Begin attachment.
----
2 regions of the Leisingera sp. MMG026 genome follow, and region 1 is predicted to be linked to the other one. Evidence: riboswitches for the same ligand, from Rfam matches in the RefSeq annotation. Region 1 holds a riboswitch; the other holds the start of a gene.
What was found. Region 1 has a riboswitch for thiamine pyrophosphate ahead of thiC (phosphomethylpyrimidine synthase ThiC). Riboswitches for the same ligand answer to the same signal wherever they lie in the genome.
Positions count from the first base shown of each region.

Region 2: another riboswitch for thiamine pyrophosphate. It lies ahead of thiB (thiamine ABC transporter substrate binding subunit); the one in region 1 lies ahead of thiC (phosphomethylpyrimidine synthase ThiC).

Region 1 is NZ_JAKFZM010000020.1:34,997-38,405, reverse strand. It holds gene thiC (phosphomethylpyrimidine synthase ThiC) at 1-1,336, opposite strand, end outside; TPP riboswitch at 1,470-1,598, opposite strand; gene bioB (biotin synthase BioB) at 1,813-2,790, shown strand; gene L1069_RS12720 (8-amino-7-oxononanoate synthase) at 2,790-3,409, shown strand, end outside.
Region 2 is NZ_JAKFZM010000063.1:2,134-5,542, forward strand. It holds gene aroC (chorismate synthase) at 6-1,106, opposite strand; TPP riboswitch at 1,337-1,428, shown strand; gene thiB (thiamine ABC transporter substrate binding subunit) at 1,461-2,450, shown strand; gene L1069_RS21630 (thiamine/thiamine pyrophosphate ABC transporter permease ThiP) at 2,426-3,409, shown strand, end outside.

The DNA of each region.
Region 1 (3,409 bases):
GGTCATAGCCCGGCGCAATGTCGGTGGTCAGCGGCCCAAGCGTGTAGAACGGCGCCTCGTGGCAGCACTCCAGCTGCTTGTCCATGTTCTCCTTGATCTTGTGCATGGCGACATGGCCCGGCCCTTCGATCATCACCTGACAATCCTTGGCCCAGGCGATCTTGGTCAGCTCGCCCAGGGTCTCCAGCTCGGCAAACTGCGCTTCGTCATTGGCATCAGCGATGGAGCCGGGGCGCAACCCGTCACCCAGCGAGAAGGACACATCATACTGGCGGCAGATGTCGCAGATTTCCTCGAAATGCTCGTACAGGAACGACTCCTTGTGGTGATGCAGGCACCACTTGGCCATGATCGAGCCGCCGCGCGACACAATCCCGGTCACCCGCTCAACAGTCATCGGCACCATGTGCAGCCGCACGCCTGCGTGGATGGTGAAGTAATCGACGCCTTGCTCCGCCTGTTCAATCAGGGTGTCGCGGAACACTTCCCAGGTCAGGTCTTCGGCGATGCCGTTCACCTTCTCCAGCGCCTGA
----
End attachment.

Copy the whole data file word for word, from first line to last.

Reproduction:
2 regions of the Leisingera sp. MMG026 genome follow, and region 1 is predicted to be linked to the other one. Evidence: riboswitches for the same ligand, from Rfam matches in the RefSeq annotation. Region 1 holds a riboswitch; the other holds the start of a gene.
What was found. Region 1 has a riboswitch for thiamine pyrophosphate ahead of thiC (phosphomethylpyrimidine synthase ThiC). Riboswitches for the same ligand answer to the same signal wherever they lie in the genome.
Positions count from the first base shown of each region.

Region 2: another riboswitch for thiamine pyrophosphate. It lies ahead of thiB (thiamine ABC transporter substrate binding subunit); the one in region 1 lies ahead of thiC (phosphomethylpyrimidine synthase ThiC).

Region 1 is NZ_JAKFZM010000020.1:34,997-38,405, reverse strand. It holds gene thiC (phosphomethylpyrimidine synthase ThiC) at 1-1,336, opposite strand, end outside; TPP riboswitch at 1,470-1,598, opposite strand; gene bioB (biotin synthase BioB) at 1,813-2,790, shown strand; gene L1069_RS12720 (8-amino-7-oxononanoate synthase) at 2,790-3,409, shown strand, end outside.
Region 2 is NZ_JAKFZM010000063.1:2,134-5,542, forward strand. It holds gene aroC (chorismate synthase) at 6-1,106, opposite strand; TPP riboswitch at 1,337-1,428, shown strand; gene thiB (thiamine ABC transporter substrate binding subunit) at 1,461-2,450, shown strand; gene L1069_RS21630 (thiamine/thiamine pyrophosphate ABC transporter permease ThiP) at 2,426-3,409, shown strand, end outside.

The DNA of each region.
Region 1 (3,409 bases):
GGTCATAGCCCGGCGCAATGTCGGTGGTCAGCGGCCCAAGCGTGTAGAACGGCGCCTCGTGGCAGCACTCCAGCTGCTTGTCCATGTTCTCCTTGATCTTGTGCATGGCGACATGGCCCGGCCCTTCGATCATCACCTGACAATCCTTGGCCCAGGCGATCTTGGTCAGCTCGCCCAGGGTCTCCAGCTCGGCAAACTGCGCTTCGTCATTGGCATCAGCGATGGAGCCGGGGCGCAACCCGTCACCCAGCGAGAAGGACACATCATACTGGCGGCAGATGTCGCAGATTTCCTCGAAATGCTCGTACAGGAACGACTCCTTGTGGTGATGCAGGCACCACTTGGCCATGATCGAGCCGCCGCGCGACACAATCCCGGTCACCCGCTCAACAGTCATCGGCACCATGTGCAGCCGCACGCCTGCGTGGATGGTGAAGTAATCGACGCCTTGCTCCGCCTGTTCAATCAGGGTGTCGCGGAACACTTCCCAGGTCAGGTCTTCGGCGATGCCGTTCACCTTCTCCAGCGCCTGA